Lord Alan Sugar could quit The Apprentice, says sidekick Nick Hewer
Countdown host says Sugar's involvement in the show could be 'to the detriment of his other business interests'
Tuesday 09 July 2013
The Apprentice host Lord Sugar could quit the show after appearing in just one more series, his sidekick Nick Hewer has said.
The BBC1 show, in which candidates compete to go into business with the tycoon, is currently enjoying its ninth series.
Hewer, 69, told the Radio Times: "He won't get bored. But he is all over this show for 12 months of the year, every task, every aspect of the scheduling, marketing, and press - everything...He's very devoted: possibly, I think, to the detriment of his other business interests.
"I wouldn't be surprised if at some point after 10 years he said, 'Actually lads, I think I've done my bit."'
The Countdown host added: "Lord Sugar wanted to do this because he had been travelling up and down the country for the then Chancellor Gordon Brown, meeting youngsters at universities and schools, telling them about the importance of business.
"He's delivered that in spades. He's done his duty. I'm only speculating, I've got no idea. He might say he's only going to do 11 or 12 series, but then find it hard to walk away because it's his baby."
Hewer said that the BBC would be foolish to continue the show, which has spawned successful series around the world, without Lord Sugar.
"People would pay to do that job. But as a broadcaster, the BBC would have a really tough decision whether or not to rest this programme," he said.
"If Alan Sugar says, 'Look, I've done my 10 years,' or whatever it is, if he thinks he's done his bit, I think they would be crackers to run it the next year with someone else.
"Because it's his show, and he's made such an impression that you would need to be a suicide merchant to take it on after Sugar in the next year.
"Rest it for three years, let the memories dim, and then bring it back. But, you know, somebody will say, 'Are you mad? We want those eight million viewers,' or whatever it is. It's a huge show. Nobody wants to say 'cheerio' to such a successful format. That will be a hard decision."
Underwear entrepreneur Michelle Mone said that she would be happy to take on the straight-talking multi-millionaire's role if he did decide to leave.
"Would I consider throwing my hat in the ring? It's a show that I've always loved, and I suppose it would be great for a woman to do it!," she said.
"It's been very positive to bring business to the limelight. The Apprentice has made business sexy. When I grew up, nobody knew what an entrepreneur was."
Lord Sugar later denied he was planning to walk away from the show, saying: "As long as the BBC want to screen The Apprentice I will do it for them."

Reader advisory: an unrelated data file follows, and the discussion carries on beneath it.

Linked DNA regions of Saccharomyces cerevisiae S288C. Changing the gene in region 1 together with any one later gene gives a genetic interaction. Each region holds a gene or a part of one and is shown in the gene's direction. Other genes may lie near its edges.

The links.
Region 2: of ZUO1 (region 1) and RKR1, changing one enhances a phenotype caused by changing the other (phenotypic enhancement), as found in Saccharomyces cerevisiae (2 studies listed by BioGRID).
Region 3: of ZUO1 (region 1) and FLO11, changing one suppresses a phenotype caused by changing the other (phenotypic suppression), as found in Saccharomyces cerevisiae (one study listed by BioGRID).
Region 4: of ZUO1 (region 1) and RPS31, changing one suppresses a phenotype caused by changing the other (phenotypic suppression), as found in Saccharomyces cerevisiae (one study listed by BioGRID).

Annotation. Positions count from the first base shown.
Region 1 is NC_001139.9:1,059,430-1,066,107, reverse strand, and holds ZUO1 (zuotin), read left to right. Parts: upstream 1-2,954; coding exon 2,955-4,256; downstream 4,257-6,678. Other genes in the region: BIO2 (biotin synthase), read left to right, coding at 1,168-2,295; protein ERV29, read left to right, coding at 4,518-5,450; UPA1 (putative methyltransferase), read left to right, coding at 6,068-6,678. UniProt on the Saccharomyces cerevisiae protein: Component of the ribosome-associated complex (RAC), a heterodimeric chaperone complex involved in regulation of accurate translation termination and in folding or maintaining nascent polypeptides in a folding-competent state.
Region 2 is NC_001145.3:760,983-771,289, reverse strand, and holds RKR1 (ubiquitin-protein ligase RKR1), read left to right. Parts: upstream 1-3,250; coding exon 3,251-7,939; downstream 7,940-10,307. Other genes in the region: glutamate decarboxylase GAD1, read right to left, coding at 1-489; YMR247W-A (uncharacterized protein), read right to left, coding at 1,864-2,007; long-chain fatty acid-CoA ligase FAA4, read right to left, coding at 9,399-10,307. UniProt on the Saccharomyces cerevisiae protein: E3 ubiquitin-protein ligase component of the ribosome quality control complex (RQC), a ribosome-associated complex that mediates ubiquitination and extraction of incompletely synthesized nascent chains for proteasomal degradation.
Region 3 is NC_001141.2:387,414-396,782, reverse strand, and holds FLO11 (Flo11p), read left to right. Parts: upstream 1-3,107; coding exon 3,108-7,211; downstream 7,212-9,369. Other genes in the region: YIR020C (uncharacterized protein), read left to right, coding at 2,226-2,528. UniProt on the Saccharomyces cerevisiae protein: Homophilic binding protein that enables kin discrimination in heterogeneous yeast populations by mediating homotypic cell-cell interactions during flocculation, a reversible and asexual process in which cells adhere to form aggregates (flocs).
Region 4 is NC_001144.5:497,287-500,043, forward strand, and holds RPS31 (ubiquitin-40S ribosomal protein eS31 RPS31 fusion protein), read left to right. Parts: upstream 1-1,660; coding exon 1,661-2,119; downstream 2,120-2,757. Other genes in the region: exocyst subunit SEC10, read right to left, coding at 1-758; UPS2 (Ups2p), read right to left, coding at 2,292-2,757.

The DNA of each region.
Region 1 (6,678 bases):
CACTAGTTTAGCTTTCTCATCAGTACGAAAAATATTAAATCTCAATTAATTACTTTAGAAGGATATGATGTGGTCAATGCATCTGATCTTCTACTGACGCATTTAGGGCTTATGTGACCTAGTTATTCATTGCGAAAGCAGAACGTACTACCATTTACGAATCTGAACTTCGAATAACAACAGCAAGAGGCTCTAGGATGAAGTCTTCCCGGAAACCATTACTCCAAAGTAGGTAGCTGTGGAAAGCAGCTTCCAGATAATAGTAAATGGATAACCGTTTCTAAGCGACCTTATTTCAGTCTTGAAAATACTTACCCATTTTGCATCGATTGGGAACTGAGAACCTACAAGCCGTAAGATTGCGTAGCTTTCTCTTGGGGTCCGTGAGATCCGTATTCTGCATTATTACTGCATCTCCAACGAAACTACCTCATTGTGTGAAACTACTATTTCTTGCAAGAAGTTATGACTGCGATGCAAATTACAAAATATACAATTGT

BBC Trust agrees to axe channel from TV in favour of digital moveTV
FestivalsFive ways to avoid the portable toilets
Jurassic WorldThe results are completely brilliant
Arts & Ents blogs
- 1 Tunisia hotel attack: Locals form 'human shield' to protect hotel from gunman Seifeddine Rezgui
- 2 Russian officials ban yoga because it's too much like a religious cult
- 3 German ethics council calls for incest between siblings to be legalised by Government
- 4 Ginger Pride festival to take place next summer, organisers say 'time of bullying gingers is over'
- 5 Facebook rainbow profile pictures likely being tracked by social network
Glastonbury 2015: The best bits you missed from Lionel Richie and the Dalai Lama to The Libertines' secret set
Glastonbury 2015: The picture of a man crowd surfing in a wheelchair is brilliant, but it wasn't taken at Glastonbury
Fifty Shades of Grey author EL James' Twitter Q&A didn't exactly go as planned
Guillaume Tell gang-rape scene causes uproar at the Royal Opera House
Glastonbury 2015: Shocking scenes of rubbish left strewn across campsite as clean-up begins
The moment a Queen's Guard soldier lost it and drew his gun at annoying tourist
Greece crisis: IMF was pushed around by Angela Merkel and Nicholas Sarkozy – and now it is being humiliated
Greece crisis: The wider lesson is that it’s time to abandon this failed experiment in currencies
'I wish the BBC would stop calling it Islamic State' – David Cameron unleashes frustration at broadcaster
Pentagon accuses Russia of 'playing with fire' over nuclear threats towards Nato
They are neither a 'state' nor 'Islamic': Why we shouldn't call them Isis, Isil or IS